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Economy · Data
China’s office spaces under threat by trade war
2019/07/17 09:18:56
Housing market, office space, commercial space, trade war

Jul 17, 2019 (China Knowledge) - A building infrastructure surplus in southern China’s tech center has driven vacancy of Grade A offices to new highs, putting a new pressure on over-ambitious developers whose inexperience have led them into the industry.

Excessive pride has caused many of these developers to dive into purchasing these office spaces without the experience or plans to adapt if the market turns for the worst. Amidst China’s trade war, it appears as though these fears have come to fruition.

Shenzhen’s vacancy amounted to 1.79 million square meters at the end of June, a new record. Half of that empty office space is found in the Nanshan district, home to tech giants such as ZTE, DJI, and Tencent. Despite this vacancy, new office space is still being built in southern China’s Silicon Valley equivalent. Of the 15 current office projects, only 4 of them are being built by already well-established companies, while the majority are small builders, investment companies, or conglomerates in logistics, health-care, or retail.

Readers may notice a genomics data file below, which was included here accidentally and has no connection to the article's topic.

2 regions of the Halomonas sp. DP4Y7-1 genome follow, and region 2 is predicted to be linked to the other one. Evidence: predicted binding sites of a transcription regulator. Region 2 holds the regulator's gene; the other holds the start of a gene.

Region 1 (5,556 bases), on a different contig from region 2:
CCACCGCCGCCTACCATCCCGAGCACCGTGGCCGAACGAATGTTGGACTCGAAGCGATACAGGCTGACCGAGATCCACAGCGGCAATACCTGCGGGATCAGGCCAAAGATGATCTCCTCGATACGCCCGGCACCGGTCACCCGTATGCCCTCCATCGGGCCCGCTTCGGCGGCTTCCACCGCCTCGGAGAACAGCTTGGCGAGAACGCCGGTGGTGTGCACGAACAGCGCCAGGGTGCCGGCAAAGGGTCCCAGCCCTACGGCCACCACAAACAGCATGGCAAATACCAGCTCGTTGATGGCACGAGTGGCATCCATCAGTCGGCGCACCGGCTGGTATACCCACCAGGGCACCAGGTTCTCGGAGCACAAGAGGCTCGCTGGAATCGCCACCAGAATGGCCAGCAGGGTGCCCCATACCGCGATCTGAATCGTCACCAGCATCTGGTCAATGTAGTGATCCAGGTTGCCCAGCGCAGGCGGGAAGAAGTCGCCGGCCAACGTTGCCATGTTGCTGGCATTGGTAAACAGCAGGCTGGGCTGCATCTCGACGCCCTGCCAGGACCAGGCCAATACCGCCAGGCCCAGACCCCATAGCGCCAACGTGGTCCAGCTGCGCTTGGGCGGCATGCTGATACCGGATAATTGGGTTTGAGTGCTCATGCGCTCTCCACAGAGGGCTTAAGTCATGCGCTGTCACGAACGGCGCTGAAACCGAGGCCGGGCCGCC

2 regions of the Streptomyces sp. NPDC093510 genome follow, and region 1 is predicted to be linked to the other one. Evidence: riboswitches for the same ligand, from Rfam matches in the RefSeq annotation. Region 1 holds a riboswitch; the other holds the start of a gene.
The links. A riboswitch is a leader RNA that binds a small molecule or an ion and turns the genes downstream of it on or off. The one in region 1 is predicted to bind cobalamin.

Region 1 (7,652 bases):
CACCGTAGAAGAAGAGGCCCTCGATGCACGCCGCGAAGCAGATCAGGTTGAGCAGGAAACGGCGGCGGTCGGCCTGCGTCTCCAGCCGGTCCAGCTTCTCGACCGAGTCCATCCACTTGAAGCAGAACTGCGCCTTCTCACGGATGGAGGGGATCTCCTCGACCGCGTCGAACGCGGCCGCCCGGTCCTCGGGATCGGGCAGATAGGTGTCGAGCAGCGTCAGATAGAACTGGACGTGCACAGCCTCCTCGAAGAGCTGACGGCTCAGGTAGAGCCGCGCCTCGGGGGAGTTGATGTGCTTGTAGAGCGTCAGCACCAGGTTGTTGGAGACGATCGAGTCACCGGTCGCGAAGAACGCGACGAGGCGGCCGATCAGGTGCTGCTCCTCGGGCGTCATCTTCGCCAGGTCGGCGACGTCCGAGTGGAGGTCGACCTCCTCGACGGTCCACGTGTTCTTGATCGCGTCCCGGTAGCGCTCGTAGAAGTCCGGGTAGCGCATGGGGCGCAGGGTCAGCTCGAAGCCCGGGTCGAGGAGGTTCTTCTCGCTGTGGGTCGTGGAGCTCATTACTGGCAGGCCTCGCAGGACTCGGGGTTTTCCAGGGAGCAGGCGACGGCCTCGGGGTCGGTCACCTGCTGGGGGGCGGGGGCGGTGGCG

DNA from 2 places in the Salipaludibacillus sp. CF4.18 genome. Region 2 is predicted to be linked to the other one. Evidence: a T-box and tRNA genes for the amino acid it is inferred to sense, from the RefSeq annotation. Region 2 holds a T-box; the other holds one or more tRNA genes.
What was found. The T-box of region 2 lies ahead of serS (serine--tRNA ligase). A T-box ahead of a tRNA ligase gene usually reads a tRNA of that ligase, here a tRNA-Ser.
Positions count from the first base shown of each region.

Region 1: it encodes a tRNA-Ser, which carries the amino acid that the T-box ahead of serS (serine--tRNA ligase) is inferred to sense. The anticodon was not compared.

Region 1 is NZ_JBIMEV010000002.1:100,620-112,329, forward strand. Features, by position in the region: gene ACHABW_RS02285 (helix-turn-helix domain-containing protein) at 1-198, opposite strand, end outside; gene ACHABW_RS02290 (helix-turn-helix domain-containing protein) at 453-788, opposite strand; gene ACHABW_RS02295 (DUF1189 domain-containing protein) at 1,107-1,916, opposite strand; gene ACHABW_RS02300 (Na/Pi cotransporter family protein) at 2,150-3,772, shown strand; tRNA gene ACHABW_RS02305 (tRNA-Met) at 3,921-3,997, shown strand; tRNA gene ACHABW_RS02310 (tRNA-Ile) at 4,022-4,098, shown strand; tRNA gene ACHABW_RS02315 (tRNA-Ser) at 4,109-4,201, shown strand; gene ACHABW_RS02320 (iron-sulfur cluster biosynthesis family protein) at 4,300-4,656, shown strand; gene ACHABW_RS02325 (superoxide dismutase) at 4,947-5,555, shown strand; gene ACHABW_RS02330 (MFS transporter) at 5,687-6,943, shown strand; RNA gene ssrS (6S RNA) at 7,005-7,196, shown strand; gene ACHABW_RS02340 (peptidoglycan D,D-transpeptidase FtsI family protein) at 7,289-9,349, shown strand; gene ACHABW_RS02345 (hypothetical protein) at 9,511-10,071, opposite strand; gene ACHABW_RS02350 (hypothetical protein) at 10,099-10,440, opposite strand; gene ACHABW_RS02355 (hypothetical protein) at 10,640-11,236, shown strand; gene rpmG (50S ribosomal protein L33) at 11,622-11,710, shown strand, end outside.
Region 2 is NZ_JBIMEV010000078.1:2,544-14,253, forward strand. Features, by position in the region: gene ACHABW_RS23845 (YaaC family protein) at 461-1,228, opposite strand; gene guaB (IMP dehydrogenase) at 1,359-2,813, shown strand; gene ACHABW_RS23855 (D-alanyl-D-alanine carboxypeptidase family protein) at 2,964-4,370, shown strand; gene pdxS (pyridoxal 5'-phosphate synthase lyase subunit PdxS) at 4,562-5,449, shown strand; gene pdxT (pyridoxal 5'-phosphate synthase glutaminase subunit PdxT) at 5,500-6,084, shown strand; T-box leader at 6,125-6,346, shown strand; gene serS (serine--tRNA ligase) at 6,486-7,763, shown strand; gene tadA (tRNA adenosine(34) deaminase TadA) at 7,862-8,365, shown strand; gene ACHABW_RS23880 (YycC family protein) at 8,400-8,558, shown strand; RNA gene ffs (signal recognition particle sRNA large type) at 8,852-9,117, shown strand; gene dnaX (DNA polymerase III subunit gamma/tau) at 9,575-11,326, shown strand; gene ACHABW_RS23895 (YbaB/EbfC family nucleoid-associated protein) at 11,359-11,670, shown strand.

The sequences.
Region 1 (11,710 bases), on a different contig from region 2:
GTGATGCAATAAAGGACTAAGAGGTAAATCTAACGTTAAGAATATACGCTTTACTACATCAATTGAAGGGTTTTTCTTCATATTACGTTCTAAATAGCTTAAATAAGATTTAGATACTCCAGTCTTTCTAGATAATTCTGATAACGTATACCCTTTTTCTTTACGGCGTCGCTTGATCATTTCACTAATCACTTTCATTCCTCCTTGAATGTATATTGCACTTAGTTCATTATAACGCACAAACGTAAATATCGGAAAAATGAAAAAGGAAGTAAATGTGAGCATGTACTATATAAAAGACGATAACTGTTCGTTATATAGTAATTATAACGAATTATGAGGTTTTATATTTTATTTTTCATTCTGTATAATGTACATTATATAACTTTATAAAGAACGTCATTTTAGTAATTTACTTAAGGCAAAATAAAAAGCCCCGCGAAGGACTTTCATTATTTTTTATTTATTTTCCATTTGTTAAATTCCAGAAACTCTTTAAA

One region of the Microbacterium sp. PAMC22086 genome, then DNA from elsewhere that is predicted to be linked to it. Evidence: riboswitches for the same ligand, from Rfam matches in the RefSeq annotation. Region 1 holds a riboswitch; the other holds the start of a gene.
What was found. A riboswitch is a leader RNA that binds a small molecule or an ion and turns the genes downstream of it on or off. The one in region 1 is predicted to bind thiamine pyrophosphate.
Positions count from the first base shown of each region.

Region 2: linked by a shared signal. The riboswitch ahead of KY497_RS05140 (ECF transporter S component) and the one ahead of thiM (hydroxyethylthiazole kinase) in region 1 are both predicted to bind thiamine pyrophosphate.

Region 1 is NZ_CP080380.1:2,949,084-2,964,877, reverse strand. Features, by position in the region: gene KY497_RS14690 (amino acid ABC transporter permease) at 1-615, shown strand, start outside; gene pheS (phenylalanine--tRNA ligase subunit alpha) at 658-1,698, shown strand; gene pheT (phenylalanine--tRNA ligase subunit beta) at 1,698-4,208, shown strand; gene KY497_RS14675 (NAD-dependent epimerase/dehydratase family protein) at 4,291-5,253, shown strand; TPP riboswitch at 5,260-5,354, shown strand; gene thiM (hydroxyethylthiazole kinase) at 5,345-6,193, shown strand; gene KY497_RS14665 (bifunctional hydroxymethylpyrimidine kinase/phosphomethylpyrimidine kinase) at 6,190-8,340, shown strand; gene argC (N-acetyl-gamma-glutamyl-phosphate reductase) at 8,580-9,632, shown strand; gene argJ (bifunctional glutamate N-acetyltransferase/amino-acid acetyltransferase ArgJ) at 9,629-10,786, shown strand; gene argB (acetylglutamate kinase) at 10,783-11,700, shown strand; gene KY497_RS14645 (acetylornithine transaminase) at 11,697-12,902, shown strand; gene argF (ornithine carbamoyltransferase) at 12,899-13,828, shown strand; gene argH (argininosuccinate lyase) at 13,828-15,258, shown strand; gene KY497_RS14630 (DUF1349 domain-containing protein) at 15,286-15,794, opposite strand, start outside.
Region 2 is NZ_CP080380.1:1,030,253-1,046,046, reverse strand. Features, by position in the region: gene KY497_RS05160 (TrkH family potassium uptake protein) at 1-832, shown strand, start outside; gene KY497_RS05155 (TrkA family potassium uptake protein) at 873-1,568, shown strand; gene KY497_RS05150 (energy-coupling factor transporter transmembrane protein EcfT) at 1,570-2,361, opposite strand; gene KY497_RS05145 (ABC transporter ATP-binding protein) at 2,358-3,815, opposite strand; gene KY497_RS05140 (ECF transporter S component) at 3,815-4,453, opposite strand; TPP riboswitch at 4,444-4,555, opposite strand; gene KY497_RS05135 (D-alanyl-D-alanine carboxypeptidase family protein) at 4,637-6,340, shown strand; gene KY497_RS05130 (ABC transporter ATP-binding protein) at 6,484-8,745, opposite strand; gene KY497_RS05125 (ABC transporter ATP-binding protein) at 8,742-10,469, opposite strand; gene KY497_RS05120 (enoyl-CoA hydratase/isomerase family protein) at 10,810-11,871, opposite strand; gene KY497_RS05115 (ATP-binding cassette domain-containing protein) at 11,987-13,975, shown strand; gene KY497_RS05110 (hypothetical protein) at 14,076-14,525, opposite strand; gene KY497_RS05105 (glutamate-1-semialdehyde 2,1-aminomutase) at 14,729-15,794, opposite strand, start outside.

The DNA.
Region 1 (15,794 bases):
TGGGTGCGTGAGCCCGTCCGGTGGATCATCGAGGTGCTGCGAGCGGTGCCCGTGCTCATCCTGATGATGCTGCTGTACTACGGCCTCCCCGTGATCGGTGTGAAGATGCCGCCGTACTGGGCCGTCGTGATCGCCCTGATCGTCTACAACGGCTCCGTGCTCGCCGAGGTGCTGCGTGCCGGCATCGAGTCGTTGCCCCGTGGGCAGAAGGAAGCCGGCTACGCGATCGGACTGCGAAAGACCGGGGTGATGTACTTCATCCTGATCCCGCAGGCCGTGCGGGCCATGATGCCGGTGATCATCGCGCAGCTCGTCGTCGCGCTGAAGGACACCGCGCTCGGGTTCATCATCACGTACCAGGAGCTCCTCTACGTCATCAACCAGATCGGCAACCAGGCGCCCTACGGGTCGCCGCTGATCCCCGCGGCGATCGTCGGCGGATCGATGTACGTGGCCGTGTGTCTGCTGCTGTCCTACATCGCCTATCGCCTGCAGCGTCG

Yan Yuejin, a research director at Shanghai-based E-House China R&D Institute, sums up the proceedings in Shenzhen, remarking that “some cash-rich companies from other industries have blindly joined the real estate sector, expecting to earn big bucks, [and] these are the companies who will suffer the most when the market turns south, as they are not familiar with the products and rules of the real estate industry, and they cannot come up with solutions quickly enough.”

These vacancy issues are not limited to Shenzhen, plaguing many of China’s other major cities. Beijing’s vacancy rate of Grade A offices has spiked to an 8 year high of 11.5%, and may still grow before the end of 2019. Similarly, Shanghai's rates have also jumped 4.4 percentage points to a 10 year high of 18%.

As China’s economy is growing at the slowest pace since 1992, with GDP growth at 6.2% last quarter, and investments by venture capital and private equity investments in technology continue to decrease, only time will tell how small market developers will be able to survive amidst a questionable economic environment.

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